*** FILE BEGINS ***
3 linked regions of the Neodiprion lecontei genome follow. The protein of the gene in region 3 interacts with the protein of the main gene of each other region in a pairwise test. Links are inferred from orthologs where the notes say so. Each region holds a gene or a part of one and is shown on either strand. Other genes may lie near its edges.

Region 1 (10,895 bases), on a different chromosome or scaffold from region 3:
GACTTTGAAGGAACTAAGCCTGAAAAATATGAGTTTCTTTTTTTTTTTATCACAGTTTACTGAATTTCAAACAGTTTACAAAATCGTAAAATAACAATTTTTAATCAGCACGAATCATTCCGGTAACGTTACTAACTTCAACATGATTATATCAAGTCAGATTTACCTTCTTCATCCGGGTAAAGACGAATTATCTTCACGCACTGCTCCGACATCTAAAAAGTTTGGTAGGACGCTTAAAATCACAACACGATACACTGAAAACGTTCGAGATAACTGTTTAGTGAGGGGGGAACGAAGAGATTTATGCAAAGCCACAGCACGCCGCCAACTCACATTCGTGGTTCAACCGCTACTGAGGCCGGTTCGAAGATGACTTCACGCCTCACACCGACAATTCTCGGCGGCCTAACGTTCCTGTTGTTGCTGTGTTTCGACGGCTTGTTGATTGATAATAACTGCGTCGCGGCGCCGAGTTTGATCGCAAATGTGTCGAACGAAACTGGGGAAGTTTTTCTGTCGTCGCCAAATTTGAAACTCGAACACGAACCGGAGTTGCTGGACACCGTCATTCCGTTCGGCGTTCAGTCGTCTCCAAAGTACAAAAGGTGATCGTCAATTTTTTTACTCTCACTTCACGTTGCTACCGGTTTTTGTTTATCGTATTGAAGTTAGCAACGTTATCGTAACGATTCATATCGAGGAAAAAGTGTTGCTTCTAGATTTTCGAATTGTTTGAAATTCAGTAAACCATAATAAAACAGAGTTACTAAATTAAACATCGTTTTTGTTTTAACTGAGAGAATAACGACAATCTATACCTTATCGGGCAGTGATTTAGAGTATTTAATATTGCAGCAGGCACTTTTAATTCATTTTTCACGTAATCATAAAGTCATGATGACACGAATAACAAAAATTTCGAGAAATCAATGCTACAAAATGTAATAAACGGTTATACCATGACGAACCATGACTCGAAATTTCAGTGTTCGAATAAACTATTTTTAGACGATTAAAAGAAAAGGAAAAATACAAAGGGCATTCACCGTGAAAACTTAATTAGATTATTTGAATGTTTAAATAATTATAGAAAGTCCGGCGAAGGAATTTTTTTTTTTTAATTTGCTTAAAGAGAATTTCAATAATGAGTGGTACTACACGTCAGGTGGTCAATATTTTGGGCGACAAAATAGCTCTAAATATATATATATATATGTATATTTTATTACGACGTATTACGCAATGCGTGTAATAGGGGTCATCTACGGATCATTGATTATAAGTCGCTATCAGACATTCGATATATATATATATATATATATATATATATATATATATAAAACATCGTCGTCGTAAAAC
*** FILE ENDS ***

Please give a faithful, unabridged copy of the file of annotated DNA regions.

3 linked regions of the Neodiprion lecontei genome follow. The protein of the gene in region 3 interacts with the protein of the main gene of each other region in a pairwise test. Links are inferred from orthologs where the notes say so. Each region holds a gene or a part of one and is shown on either strand. Other genes may lie near its edges.

Region 1 (10,895 bases), on a different chromosome or scaffold from region 3:
GACTTTGAAGGAACTAAGCCTGAAAAATATGAGTTTCTTTTTTTTTTTATCACAGTTTACTGAATTTCAAACAGTTTACAAAATCGTAAAATAACAATTTTTAATCAGCACGAATCATTCCGGTAACGTTACTAACTTCAACATGATTATATCAAGTCAGATTTACCTTCTTCATCCGGGTAAAGACGAATTATCTTCACGCACTGCTCCGACATCTAAAAAGTTTGGTAGGACGCTTAAAATCACAACACGATACACTGAAAACGTTCGAGATAACTGTTTAGTGAGGGGGGAACGAAGAGATTTATGCAAAGCCACAGCACGCCGCCAACTCACATTCGTGGTTCAACCGCTACTGAGGCCGGTTCGAAGATGACTTCACGCCTCACACCGACAATTCTCGGCGGCCTAACGTTCCTGTTGTTGCTGTGTTTCGACGGCTTGTTGATTGATAATAACTGCGTCGCGGCGCCGAGTTTGATCGCAAATGTGTCGAACGAAACTGGGGAAGTTTTTCTGTCGTCGCCAAATTTGAAACTCGAACACGAACCGGAGTTGCTGGACACCGTCATTCCGTTCGGCGTTCAGTCGTCTCCAAAGTACAAAAGGTGATCGTCAATTTTTTTACTCTCACTTCACGTTGCTACCGGTTTTTGTTTATCGTATTGAAGTTAGCAACGTTATCGTAACGATTCATATCGAGGAAAAAGTGTTGCTTCTAGATTTTCGAATTGTTTGAAATTCAGTAAACCATAATAAAACAGAGTTACTAAATTAAACATCGTTTTTGTTTTAACTGAGAGAATAACGACAATCTATACCTTATCGGGCAGTGATTTAGAGTATTTAATATTGCAGCAGGCACTTTTAATTCATTTTTCACGTAATCATAAAGTCATGATGACACGAATAACAAAAATTTCGAGAAATCAATGCTACAAAATGTAATAAACGGTTATACCATGACGAACCATGACTCGAAATTTCAGTGTTCGAATAAACTATTTTTAGACGATTAAAAGAAAAGGAAAAATACAAAGGGCATTCACCGTGAAAACTTAATTAGATTATTTGAATGTTTAAATAATTATAGAAAGTCCGGCGAAGGAATTTTTTTTTTTTAATTTGCTTAAAGAGAATTTCAATAATGAGTGGTACTACACGTCAGGTGGTCAATATTTTGGGCGACAAAATAGCTCTAAATATATATATATATATGTATATTTTATTACGACGTATTACGCAATGCGTGTAATAGGGGTCATCTACGGATCATTGATTATAAGTCGCTATCAGACATTCGATATATATATATATATATATATATATATATATATATATAAAACATCGTCGTCGTAAAAC